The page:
“Ukraine is a critical ally. Ukraine has been invaded by Russia. What does all this mean to Ukraine?” Mr. Garamendi said, alluding to the war in eastern Ukraine that pits the country’s army against Moscow-backed separatists. “What is the implication of the President withholding those funds for nearly 60 days?
The White House transcript quotes Mr. Trump asking Mr. Zelensky to open an investigation into former U.S. vice-president Joe Biden, a leading contender for the 2020 Democratic presidential nomination, as well as his son Hunter, who sat on the board of directors of Burisma, a Ukrainian energy company.
Ukraine’s National Anti-Corruption Bureau said on Friday that it was investigating activity at Burisma between 2010 and 2012 – before Hunter Biden joined the board in 2014.
In a separate part of the White House transcript, Mr. Zelensky expresses a willingness to buy more U.S.-made anti-tank weapons, and Mr. Trump replies by asking Mr. Zelensky to “do us a favour” and locate a computer server that was reportedly used to hack Democratic party e-mails during the 2016 election campaign.
The ellipses in the transcript released by the White House prompted Mr. Goncharenko, the Ukrainian MP, to write an official request to Mr. Zelensky’s office on Thursday, demanding a “full-text transcript” of the July 25 call. But Pavlo Klimkin, who served as foreign minister under Mr. Poroshenko, said Ukrainian lawmakers had no mechanism to compel the presidency to release any recordings or notes regarding the conversation with Mr. Trump.
On Friday, Mr. Trump continued his attack on the unknown whistle-blower who brought the affair to light, with Mr. Trump suggesting via his Twitter account that the whistle-blower could be a “partisan operative.” The President also used Twitter to declare that his conversation with Mr. Zelensky had been “perfect.”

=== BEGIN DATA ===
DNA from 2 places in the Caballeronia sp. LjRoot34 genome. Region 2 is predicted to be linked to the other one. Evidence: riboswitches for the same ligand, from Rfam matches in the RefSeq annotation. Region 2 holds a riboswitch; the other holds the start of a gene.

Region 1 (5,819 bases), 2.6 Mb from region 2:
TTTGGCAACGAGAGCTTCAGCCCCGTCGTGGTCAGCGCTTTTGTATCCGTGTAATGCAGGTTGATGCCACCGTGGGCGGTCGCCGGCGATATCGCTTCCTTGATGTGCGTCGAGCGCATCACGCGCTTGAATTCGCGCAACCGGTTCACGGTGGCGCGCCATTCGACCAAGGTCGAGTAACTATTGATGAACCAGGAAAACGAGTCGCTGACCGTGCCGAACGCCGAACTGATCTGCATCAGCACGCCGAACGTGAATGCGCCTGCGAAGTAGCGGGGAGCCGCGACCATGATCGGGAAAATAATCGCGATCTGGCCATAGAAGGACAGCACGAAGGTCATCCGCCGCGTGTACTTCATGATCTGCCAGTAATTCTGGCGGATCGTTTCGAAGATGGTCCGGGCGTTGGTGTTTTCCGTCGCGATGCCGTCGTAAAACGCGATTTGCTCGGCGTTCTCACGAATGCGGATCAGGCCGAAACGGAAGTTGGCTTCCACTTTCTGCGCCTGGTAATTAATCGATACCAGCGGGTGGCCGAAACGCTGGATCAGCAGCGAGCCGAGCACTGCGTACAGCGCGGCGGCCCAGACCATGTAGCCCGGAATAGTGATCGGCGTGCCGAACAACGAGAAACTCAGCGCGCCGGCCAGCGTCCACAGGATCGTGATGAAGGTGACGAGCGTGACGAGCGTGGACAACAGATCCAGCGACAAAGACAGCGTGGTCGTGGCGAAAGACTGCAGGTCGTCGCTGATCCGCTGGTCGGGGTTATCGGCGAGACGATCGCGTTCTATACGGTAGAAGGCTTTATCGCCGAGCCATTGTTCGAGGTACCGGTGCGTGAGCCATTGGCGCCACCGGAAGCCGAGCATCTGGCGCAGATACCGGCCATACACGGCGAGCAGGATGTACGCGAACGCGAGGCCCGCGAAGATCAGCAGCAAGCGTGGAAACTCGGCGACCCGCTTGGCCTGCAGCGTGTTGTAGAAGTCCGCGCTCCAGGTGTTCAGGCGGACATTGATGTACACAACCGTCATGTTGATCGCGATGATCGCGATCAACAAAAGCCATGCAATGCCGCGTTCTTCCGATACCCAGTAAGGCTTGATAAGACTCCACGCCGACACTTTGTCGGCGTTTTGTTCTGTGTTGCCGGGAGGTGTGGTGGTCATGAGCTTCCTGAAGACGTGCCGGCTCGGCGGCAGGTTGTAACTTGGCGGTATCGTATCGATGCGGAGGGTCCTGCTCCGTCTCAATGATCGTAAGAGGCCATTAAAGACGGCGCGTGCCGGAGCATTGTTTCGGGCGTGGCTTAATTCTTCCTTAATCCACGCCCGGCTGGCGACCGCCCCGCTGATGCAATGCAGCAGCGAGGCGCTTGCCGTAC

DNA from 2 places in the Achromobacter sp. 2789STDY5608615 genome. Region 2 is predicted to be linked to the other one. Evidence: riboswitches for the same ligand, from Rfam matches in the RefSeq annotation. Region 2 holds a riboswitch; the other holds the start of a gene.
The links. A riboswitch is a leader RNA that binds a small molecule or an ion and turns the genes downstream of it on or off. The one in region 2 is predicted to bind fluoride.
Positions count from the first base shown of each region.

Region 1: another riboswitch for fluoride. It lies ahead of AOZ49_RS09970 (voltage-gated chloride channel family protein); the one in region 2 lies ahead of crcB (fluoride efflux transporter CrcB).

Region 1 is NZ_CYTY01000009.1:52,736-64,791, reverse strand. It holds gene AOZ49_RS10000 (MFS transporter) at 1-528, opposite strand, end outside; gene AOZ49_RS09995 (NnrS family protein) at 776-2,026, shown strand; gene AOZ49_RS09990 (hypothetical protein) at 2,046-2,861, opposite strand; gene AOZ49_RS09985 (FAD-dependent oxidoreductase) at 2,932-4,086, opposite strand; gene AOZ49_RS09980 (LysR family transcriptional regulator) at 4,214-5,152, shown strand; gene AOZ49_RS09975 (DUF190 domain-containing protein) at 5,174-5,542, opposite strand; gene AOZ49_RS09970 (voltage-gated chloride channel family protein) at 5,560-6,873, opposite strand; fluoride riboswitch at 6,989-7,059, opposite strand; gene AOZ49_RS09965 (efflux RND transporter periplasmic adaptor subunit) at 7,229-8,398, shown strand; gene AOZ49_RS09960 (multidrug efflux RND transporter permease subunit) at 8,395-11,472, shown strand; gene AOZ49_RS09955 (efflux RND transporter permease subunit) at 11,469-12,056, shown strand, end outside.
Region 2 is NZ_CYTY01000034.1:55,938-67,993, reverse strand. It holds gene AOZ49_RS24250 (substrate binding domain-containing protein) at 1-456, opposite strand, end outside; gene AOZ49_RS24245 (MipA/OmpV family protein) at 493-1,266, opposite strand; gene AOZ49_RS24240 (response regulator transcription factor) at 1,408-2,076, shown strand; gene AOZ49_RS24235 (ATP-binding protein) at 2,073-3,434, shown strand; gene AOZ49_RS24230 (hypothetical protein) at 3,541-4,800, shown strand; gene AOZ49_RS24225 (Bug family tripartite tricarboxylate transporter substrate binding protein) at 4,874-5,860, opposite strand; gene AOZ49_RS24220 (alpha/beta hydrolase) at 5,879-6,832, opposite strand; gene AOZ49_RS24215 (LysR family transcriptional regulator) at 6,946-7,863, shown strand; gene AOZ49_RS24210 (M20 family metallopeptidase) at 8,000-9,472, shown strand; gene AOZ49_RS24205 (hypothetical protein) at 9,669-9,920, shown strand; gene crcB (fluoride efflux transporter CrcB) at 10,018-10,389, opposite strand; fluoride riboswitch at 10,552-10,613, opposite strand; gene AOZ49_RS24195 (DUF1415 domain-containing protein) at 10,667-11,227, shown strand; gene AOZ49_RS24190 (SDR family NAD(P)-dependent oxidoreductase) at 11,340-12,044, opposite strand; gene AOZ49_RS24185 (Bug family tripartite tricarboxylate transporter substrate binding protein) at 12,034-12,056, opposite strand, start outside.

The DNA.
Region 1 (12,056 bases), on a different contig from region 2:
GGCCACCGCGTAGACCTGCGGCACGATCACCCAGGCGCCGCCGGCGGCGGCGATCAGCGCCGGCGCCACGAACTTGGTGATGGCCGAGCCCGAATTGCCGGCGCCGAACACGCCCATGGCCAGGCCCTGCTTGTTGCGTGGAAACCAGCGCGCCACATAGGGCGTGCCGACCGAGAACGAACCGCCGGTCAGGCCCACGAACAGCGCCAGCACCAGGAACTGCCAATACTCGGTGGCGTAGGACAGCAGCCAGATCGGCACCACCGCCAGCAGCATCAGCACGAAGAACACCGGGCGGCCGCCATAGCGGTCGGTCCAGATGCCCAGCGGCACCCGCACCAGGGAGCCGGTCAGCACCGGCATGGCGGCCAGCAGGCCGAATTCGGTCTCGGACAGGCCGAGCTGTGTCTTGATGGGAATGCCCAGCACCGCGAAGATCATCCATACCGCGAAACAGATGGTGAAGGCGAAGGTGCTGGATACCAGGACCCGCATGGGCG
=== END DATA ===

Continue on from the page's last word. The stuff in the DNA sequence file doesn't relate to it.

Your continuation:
Mr. Zelensky is also is facing criticism at home over the call, primarily for agreeing with Mr. Trump and criticizing German Chancellor Angela Merkel and French President Emmanuel Macron “not doing quite as much as they need to be doing” to aid Ukraine.
“Trump can say whatever he wants,” Mr. Goncharenko said. “But for Ukraine, our aim is integration into the European Union and it’s very clear that relations with European leaders are very important to us. The President should not be speaking this way.”
Alyona Getmanchuk, the director of the New Europe Centre, a Kiev-based think tank, said the remarks about Ms. Merkel and Mr. Macron could be damaging to Ukraine since France and Germany were the countries mediating talks with Russia over the conflict in the Donbass region. “It could undermine the trust,” she said.
Ms. Getmanchuk said there was also concern in Ukraine about Mr. Zelensky’s assertion, as recorded by the White House transcript, that the country’s new attorney-general would be “100-per-cent my person, my candidate” and would “look into the situation” regarding Mr. Biden’s son’s company.
Volodymyr Ohryzko, who served as Ukraine’s foreign minister from 2007 to 2009, said the best thing that Mr. Zelensky and his government could do now was to avoid getting dragged deeper into U.S. domestic politics.
“It is not a Ukrainian but an American problem and Ukraine should [stay] far away from it,” he said.